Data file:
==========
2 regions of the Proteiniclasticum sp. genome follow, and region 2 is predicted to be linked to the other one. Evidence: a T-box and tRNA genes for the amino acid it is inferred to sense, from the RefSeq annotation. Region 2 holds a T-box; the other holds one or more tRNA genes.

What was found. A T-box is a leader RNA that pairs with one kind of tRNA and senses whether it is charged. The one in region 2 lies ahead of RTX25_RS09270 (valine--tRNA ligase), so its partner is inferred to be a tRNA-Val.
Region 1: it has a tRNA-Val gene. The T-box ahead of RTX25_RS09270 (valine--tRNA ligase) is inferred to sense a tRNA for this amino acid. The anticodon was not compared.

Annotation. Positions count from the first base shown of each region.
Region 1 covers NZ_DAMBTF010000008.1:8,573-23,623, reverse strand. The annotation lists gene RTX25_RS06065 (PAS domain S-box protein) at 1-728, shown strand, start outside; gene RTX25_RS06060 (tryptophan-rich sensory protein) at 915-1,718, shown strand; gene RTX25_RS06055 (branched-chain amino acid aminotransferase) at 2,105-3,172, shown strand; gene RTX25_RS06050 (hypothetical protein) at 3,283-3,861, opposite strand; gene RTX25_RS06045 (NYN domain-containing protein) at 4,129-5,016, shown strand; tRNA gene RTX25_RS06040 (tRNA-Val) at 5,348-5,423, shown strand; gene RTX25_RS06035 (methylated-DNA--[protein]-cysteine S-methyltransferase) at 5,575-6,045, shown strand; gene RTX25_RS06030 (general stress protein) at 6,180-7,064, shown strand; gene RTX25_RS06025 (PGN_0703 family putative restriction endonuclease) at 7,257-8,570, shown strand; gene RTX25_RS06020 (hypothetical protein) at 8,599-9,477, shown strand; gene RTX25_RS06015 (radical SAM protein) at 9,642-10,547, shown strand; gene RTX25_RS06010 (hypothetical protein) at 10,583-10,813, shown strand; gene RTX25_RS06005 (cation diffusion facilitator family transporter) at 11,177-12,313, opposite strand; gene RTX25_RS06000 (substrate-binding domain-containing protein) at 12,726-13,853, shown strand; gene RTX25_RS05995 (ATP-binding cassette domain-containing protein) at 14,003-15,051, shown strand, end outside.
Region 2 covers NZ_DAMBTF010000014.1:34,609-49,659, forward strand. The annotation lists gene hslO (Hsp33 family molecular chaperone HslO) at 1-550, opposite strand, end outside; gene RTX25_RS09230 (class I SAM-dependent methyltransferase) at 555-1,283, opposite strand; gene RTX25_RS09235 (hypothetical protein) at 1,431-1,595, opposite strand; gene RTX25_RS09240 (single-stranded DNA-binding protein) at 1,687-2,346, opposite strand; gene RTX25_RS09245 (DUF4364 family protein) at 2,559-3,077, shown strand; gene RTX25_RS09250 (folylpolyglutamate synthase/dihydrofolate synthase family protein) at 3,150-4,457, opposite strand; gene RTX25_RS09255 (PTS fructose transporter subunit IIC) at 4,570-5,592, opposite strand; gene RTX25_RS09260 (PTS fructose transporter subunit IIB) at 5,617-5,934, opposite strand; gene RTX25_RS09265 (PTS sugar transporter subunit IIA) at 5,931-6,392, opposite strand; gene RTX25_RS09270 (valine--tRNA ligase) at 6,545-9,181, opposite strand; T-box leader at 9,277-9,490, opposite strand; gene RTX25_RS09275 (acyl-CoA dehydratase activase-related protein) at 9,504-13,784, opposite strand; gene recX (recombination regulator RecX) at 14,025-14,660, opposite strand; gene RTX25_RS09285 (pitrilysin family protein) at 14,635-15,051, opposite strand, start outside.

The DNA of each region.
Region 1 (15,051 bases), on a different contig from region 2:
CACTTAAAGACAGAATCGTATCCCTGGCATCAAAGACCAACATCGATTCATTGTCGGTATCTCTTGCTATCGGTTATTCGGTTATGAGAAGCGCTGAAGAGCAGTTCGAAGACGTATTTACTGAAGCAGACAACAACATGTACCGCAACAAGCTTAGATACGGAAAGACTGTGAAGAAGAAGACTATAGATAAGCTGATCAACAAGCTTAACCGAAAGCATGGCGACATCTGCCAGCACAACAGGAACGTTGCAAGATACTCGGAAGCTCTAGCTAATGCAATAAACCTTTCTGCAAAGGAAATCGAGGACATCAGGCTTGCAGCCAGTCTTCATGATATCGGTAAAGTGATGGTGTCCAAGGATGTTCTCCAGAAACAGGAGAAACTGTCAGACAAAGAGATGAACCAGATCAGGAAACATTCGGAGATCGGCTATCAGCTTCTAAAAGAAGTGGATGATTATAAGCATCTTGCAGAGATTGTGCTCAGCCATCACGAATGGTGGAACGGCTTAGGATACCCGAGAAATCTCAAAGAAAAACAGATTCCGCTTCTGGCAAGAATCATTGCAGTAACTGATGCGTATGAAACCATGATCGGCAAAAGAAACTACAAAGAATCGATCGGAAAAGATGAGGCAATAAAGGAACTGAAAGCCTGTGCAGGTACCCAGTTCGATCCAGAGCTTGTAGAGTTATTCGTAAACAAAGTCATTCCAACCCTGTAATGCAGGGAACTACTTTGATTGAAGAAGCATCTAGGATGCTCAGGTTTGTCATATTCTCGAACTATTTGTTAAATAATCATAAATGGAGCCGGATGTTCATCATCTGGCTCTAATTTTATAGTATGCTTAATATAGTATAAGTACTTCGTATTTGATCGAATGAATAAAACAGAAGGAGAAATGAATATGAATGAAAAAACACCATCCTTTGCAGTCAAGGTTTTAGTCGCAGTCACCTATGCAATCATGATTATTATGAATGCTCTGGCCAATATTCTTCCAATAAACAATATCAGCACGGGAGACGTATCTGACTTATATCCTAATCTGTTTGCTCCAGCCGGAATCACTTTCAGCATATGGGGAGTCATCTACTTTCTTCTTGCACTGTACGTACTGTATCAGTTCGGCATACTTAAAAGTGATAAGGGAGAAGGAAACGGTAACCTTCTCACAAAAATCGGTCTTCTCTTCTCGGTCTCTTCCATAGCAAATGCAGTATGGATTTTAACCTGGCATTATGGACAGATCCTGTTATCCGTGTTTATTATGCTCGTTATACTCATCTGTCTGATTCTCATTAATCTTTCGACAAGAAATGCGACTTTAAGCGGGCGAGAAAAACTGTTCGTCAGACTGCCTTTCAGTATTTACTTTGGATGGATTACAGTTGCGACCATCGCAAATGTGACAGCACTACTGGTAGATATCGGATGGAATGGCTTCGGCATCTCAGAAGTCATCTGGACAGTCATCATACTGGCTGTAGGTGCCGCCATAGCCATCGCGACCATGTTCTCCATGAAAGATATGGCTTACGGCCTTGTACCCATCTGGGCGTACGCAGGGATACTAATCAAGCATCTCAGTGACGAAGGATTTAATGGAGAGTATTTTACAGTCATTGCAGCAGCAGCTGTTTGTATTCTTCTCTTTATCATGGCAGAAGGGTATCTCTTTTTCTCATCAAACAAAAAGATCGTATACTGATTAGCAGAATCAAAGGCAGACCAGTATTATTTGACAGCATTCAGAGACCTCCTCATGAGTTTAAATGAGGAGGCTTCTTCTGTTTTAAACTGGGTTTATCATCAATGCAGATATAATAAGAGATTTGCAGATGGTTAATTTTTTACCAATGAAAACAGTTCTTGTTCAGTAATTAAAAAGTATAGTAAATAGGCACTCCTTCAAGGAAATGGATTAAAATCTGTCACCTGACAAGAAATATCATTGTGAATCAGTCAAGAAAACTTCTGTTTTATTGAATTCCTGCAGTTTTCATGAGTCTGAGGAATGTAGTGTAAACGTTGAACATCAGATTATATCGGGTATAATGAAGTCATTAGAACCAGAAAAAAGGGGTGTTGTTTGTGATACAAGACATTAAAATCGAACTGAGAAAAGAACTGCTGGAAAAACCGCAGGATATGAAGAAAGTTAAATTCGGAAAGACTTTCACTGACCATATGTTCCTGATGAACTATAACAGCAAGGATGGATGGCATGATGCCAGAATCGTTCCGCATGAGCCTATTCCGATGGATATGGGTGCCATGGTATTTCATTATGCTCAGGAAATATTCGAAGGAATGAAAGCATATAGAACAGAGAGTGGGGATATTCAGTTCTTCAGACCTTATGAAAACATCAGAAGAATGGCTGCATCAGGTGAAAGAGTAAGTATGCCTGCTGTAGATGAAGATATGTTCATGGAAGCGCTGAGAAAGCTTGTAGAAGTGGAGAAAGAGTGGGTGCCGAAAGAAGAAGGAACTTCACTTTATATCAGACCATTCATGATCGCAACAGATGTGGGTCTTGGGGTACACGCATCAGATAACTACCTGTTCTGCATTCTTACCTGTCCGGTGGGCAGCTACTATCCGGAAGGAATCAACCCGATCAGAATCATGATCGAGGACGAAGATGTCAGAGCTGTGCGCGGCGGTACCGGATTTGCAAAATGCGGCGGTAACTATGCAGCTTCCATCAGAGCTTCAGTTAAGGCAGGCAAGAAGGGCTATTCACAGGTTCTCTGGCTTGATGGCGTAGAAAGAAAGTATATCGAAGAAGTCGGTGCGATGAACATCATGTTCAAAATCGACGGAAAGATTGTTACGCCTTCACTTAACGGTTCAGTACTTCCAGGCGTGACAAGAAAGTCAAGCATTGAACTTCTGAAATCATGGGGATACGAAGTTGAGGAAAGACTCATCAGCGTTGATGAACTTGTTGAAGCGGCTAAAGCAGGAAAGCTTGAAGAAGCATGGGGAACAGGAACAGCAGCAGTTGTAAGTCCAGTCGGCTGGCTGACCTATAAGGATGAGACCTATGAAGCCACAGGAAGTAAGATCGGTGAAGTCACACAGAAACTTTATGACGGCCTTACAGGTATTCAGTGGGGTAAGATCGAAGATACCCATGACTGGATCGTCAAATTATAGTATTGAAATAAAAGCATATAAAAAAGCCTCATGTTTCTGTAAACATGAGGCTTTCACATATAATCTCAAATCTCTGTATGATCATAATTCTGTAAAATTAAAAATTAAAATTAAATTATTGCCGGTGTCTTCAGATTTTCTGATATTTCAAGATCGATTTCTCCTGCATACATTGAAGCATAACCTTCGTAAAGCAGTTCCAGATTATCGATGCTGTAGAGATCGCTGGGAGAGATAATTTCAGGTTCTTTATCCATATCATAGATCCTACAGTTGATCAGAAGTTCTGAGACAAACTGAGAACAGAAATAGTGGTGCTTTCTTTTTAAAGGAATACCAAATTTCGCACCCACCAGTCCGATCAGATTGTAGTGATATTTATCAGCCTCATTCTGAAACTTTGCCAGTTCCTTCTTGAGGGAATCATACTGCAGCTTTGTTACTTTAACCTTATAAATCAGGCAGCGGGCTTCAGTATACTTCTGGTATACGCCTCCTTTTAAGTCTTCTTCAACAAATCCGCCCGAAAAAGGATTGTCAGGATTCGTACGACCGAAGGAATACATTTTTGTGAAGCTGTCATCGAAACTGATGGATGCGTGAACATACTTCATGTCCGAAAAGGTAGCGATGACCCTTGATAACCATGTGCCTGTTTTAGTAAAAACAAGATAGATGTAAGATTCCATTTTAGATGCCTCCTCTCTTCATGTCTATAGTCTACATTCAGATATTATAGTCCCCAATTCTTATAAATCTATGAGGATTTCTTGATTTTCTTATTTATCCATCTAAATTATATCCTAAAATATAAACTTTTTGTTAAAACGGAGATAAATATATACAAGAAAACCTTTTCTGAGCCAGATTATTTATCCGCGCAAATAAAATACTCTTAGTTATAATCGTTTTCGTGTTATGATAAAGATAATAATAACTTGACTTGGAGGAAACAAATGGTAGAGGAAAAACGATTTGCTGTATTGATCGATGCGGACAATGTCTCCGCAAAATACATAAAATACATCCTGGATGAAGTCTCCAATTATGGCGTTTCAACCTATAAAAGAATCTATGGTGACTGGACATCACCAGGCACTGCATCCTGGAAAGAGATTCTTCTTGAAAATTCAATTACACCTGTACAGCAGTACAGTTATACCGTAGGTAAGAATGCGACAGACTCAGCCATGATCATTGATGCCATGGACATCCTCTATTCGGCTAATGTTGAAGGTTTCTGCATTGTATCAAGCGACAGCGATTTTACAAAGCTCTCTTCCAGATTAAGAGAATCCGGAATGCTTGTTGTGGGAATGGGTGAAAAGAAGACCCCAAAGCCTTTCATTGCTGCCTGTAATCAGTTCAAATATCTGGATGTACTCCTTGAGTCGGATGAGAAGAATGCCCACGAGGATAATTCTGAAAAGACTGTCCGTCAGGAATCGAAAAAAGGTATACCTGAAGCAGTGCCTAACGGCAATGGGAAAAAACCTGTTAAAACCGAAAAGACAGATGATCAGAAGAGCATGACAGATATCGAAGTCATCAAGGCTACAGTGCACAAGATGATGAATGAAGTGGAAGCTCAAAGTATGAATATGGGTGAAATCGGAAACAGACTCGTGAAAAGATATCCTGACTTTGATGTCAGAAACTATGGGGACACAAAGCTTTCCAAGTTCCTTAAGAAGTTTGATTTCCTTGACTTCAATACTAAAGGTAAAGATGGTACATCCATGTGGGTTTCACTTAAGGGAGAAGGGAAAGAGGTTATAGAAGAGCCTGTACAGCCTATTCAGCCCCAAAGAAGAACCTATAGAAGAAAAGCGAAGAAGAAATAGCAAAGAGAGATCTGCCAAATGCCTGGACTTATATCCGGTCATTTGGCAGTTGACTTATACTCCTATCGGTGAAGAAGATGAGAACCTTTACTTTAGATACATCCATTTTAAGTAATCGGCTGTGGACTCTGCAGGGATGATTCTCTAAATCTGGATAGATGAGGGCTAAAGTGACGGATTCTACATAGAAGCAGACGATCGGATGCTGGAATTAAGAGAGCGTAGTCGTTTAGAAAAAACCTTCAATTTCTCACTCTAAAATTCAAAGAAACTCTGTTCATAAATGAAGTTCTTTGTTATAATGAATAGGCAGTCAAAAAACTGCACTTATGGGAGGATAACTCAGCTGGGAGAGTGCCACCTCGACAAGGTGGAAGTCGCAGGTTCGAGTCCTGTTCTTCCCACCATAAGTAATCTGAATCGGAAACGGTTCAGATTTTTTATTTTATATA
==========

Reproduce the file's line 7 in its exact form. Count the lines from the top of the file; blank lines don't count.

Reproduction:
The DNA of each region.